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Old 04-11-2010, 07:03 AM
dtilque is offline
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Furred animals and vitamin D


Humans make vitamin D by a reaction of UV light from the sun with certain chemicals in the skin. How does this work with furred animals? I see a few possibilities:

1) Fur is transparent to UV light. Pretty sure this in not the case. Human hair is pretty much the same as fur and UV does not penetrate human hair. Otherwise you'd get sunburned and tanned on your scalp under your hair, which does not happen.

2) Furred animals don't need vitamin D. Possibly, although you'd think that at least some do.

3) Furred animals have another way of generating vit D. I think this is the most likely answer.

Something else I'm not thinking of?
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Old 04-11-2010, 07:18 AM
KarlGrenze is offline
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Quote:
Originally Posted by dtilque View Post
Humans make vitamin D by a reaction of UV light from the sun with certain chemicals in the skin. How does this work with furred animals? I see a few possibilities:

1) Fur is transparent to UV light. Pretty sure this in not the case. Human hair is pretty much the same as fur and UV does not penetrate human hair. Otherwise you'd get sunburned and tanned on your scalp under your hair, which does not happen.

2) Furred animals don't need vitamin D. Possibly, although you'd think that at least some do.

3) Furred animals have another way of generating vit D. I think this is the most likely answer.

Something else I'm not thinking of?
They need vitamin D, and they get it the same way, by sun exposure. You need way less UV than needed to sunburn your skin to get your daily required amount of vitamin D.

Think of it this way. The biochemical pathways for many (most?) vitamins are common across species. Humans came late to the animal kingdom (in relationship to others), when most of those pathways were already "set in stone, this way works". The way we process vitamin D hence is the same way many other animals do. In contrast, though, humans, primates, and few other species have lost the ability to synthesize vitamin C, making it a diet requirement.

In regards to fur and sun exposure, granted this mostly applies for white, nonpigmented skin, but many furry creatures get solar-induced skin changes including squamous cell carcinoma. UV gets through.
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Old 04-11-2010, 07:31 AM
KarlGrenze is offline
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And before someone mentions it: Humans and animals can also get pre-formed vitamin D from their diets. This does not diminish the fact that they can, indeed, form it in the skin from precursors. Animals had this set up in place long before humans showed up.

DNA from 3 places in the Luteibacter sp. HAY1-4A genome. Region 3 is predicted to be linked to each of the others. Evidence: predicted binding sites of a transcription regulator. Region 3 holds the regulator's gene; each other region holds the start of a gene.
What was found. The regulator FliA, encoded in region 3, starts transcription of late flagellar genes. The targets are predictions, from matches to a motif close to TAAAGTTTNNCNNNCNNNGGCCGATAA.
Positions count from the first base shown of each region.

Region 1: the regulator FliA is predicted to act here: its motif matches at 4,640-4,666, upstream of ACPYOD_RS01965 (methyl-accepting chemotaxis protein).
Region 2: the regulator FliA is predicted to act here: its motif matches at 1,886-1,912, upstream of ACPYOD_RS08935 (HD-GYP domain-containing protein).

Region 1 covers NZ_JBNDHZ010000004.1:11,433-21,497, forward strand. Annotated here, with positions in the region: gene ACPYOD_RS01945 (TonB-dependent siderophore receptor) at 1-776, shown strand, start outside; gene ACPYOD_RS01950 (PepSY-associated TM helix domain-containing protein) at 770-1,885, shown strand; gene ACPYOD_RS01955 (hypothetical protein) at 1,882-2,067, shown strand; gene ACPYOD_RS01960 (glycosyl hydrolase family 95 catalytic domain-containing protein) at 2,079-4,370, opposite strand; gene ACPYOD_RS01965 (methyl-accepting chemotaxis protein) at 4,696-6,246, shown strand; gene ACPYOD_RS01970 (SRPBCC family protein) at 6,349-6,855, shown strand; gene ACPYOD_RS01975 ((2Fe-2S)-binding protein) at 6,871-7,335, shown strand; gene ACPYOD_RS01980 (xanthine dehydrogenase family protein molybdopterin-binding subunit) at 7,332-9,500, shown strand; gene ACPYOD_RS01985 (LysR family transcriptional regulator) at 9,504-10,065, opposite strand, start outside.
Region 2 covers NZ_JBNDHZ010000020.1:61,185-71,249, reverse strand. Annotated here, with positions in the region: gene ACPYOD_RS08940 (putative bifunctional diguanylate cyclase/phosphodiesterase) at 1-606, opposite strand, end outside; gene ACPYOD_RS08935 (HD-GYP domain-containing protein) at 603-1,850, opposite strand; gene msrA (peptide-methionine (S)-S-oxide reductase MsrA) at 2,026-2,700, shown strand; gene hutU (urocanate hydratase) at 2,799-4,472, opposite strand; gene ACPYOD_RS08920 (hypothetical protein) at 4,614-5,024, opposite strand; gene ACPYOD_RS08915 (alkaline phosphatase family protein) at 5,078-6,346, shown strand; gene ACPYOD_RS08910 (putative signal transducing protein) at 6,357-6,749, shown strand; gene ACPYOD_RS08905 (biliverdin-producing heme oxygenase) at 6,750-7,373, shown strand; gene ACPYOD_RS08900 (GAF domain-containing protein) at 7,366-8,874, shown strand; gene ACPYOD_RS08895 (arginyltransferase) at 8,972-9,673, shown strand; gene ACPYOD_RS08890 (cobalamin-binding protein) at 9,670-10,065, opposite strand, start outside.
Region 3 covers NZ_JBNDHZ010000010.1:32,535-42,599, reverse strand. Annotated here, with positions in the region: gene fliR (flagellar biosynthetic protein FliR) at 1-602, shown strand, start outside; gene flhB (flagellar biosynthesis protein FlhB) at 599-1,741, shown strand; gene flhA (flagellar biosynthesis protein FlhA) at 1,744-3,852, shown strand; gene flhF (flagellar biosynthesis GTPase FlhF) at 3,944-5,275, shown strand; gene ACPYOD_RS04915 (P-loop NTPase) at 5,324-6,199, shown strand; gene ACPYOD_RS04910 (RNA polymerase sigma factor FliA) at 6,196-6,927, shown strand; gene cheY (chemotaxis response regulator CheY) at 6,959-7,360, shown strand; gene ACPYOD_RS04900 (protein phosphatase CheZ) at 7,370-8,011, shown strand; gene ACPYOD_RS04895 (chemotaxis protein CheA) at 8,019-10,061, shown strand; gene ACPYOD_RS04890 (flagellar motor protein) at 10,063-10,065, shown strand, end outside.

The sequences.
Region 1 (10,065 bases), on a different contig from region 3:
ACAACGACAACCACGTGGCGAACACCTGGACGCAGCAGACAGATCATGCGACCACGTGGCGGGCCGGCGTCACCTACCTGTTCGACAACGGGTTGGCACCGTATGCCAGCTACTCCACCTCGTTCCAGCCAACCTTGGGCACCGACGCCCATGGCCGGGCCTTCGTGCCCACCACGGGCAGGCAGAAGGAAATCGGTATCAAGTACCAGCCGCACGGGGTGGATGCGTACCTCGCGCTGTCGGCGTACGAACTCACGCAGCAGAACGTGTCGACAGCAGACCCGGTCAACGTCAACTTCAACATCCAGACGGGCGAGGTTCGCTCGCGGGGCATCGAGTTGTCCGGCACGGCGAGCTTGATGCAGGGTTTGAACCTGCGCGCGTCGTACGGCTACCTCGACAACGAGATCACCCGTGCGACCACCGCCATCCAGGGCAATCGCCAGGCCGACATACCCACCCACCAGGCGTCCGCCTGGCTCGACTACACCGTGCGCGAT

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Old 04-11-2010, 07:35 AM
Markxxx is offline
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A lot of vitamin D in humans is made through the eyes as well as the skin, so that helps if you cover the skin
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Old 04-11-2010, 08:01 AM
KarlGrenze is offline
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BTW, going back further, the "getting vitamin D from sunlight exposure" setup was already fixed in amphibians and reptiles.

The ratio of how much vitamin D an animal gets through sun exposure vs diet varies by species (and what it is being fed, weather, age, management, etc.). But that pathway exists in furry and non furry species.
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Old 04-11-2010, 08:58 AM
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According to Wikipedia:

Quote:
In some animals, the presence of fur or feathers blocks the UV rays from reaching the skin. In birds and fur-bearing mammals, vitamin D is generated from the oily secretions of the skin deposited onto the fur and obtained orally during grooming.[20]
This is not entirely clear, but presumably it means that the vitamin is produced by the action of the UV on this "oily secretion."

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Originally Posted by Markxxx View Post
A lot of vitamin D in humans is made through the eyes as well as the skin, so that helps if you cover the skin
Really? I have never heard of this. Do you have a cite?
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Old 04-11-2010, 09:22 AM